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Response to riverine (Original post)

Sat Jul 6, 2019, 02:23 PM

8. There are private doctors in UK and Canada. I'm sure they will always exist here.

Agree completely that details of MFA need to be explained. Problem is, I don't think anyone has the answers, and if they do, they don't want to be too specific for fear of ticking certain groups off.

Until a detailed plan is available, I think we ought to focus on getting everyone covered -- whether using subsidies, premiums for those who can afford it, and/or taxes -- under Medicaid, Medicare, private insurance, or a Public Option along the lines of Medicare and Medicaid.

A candidate running on Medicare-for-All, or tough chit unless you are rich enough to afford something else, is not going to appeal to most people until they are comfortable with the idea. The poor, disabled, medically poor, people who like government programs (like me), etc., will probably think it's a great idea compared to what we have now. On the other hand, I've seen a number of people on Medicare -- even on DU -- express concern about M4A impacting their current Medicare.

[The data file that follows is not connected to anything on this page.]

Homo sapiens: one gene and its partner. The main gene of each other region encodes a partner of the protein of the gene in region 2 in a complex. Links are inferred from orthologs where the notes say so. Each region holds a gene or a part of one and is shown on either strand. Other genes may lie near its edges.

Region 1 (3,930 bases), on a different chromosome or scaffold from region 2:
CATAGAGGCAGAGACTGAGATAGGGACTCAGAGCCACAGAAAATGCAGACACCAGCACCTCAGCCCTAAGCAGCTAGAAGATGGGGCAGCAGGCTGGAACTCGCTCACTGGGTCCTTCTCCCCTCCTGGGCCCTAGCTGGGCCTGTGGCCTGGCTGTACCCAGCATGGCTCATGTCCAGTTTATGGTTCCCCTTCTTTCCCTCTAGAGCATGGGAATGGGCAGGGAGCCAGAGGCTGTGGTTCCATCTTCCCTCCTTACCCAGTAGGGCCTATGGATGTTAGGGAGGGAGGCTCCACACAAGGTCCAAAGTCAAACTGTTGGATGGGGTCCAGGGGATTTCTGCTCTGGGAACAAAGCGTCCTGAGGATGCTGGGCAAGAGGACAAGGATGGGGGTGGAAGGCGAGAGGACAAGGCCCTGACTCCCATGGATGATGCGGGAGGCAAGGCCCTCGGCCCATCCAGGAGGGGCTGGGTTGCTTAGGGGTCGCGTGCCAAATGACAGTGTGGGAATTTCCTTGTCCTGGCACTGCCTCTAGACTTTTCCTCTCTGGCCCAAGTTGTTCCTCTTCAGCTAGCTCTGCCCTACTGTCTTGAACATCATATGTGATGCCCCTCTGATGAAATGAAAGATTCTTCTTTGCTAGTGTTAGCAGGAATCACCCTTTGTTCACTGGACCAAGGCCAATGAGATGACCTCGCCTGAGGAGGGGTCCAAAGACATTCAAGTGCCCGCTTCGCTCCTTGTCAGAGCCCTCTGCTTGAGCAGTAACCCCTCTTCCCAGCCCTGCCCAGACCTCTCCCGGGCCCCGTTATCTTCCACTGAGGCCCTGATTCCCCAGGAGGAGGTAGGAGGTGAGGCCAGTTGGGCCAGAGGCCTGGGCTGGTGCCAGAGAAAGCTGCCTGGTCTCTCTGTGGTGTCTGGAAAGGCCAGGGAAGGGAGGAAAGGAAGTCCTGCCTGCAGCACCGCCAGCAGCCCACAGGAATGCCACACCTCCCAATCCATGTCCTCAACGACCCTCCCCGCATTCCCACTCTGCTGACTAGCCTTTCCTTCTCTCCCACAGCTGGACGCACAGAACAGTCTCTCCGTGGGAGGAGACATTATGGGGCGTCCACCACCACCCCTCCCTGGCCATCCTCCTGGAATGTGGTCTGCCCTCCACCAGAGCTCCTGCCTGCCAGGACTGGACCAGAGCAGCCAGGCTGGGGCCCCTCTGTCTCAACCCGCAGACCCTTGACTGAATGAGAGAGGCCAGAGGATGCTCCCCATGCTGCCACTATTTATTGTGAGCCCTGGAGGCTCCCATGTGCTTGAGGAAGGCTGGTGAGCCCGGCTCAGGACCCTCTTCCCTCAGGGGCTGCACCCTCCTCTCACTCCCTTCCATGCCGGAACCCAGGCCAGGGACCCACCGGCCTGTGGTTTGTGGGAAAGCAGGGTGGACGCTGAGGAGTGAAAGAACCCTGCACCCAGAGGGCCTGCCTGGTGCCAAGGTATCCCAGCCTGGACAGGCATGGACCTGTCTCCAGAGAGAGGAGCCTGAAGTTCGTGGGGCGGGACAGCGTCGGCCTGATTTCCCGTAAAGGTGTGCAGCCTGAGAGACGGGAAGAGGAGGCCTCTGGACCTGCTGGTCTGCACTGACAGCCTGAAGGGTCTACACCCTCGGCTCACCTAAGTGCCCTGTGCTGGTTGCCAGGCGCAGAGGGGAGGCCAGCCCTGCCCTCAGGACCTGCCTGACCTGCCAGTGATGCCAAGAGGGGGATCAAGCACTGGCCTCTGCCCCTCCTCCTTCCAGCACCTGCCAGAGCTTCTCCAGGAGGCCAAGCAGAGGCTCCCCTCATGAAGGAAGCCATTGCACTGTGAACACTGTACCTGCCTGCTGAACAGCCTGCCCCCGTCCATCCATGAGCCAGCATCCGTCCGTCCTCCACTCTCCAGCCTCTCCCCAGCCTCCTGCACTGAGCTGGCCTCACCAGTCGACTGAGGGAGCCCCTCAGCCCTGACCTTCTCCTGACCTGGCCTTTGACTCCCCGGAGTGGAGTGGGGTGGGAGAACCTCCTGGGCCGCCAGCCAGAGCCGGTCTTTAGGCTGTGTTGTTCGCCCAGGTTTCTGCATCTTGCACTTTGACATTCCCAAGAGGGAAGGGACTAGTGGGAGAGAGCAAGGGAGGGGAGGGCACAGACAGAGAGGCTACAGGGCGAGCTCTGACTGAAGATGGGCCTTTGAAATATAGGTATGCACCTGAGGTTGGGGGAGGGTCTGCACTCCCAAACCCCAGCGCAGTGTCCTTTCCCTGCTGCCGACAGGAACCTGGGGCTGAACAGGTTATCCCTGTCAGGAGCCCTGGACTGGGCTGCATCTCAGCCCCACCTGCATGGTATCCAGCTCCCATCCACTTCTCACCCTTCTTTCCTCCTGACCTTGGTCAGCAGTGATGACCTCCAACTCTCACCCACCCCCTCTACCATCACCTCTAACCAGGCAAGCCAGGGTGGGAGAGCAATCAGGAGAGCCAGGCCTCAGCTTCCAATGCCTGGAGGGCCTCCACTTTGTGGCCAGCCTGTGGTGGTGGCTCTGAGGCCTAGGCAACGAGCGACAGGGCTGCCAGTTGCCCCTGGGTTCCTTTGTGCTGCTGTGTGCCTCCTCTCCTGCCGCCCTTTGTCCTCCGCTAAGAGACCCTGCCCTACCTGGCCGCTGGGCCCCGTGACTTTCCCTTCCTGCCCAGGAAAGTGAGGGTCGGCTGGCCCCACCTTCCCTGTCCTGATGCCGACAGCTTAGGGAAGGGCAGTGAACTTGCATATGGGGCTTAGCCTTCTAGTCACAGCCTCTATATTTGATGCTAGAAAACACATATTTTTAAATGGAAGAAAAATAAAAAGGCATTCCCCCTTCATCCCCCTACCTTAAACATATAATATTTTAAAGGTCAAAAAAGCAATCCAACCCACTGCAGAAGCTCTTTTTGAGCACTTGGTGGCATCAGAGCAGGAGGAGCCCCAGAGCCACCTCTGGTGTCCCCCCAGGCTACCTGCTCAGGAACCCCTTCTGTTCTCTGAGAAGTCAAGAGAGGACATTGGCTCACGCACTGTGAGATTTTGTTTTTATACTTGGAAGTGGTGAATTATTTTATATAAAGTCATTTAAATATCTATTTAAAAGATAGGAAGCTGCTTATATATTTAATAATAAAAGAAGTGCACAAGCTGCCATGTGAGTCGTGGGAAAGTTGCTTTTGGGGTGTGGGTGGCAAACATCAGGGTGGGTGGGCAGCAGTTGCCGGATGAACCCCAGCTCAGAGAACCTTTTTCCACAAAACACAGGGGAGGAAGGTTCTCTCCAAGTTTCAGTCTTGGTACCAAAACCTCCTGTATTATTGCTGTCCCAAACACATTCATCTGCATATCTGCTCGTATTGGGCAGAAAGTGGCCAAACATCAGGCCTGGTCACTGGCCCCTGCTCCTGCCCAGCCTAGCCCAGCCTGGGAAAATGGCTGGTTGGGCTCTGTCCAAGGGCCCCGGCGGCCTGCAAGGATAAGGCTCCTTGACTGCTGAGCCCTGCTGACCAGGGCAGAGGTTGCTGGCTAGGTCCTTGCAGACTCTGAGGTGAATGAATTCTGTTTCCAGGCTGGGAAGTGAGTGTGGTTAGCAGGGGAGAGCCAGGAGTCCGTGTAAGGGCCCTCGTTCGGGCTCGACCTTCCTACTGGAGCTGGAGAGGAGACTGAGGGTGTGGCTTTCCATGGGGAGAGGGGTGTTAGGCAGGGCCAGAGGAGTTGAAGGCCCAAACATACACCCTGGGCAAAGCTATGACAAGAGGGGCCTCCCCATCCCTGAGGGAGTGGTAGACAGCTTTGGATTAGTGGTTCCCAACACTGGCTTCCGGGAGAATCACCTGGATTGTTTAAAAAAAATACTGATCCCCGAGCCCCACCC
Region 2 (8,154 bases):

Those with employer healthcare will likely be reluctant to give it up for a government plan that might get treated like the ACA -- improvements when Democrats are in control, deterioration when GOPers are in control.

A Public Option -- with defined coverage -- along the lines of Medicare/Medicaid will be attractive to many (assuming the final plan is as good as we think), but one could still fall back on private insurance if dissatisfied after a try. Don't think it's going to be as cheap as people think, though, but there should be some improvement in cost and subsidies/taxes to help afford cost.

I respect Sanders' efforts in promoting M4A, but I don't trust his assumptions, cost estimates, how providers will respond, or even if patients are ready to make the sacrifices required to make it work.

The usual response is that other countries made it work. True, but most did it when health care was not particularly costly -- providers weren't paid exorbitant amounts; there weren't a lot of treatments and drugs; testing was minimal; there was no Alzheimer's because it was just called old age dementia; when you were old, there wasn't a host of medical providers ready to keep you alive right up until your (or your insurer's) last dime; there weren't nursing homes, you died at home in most cases; etc.

In 1960, healthcare was about 5% of our economy. Now, it's 17+%. That's a big ship to move without making big waves, maybe some tsunamis.

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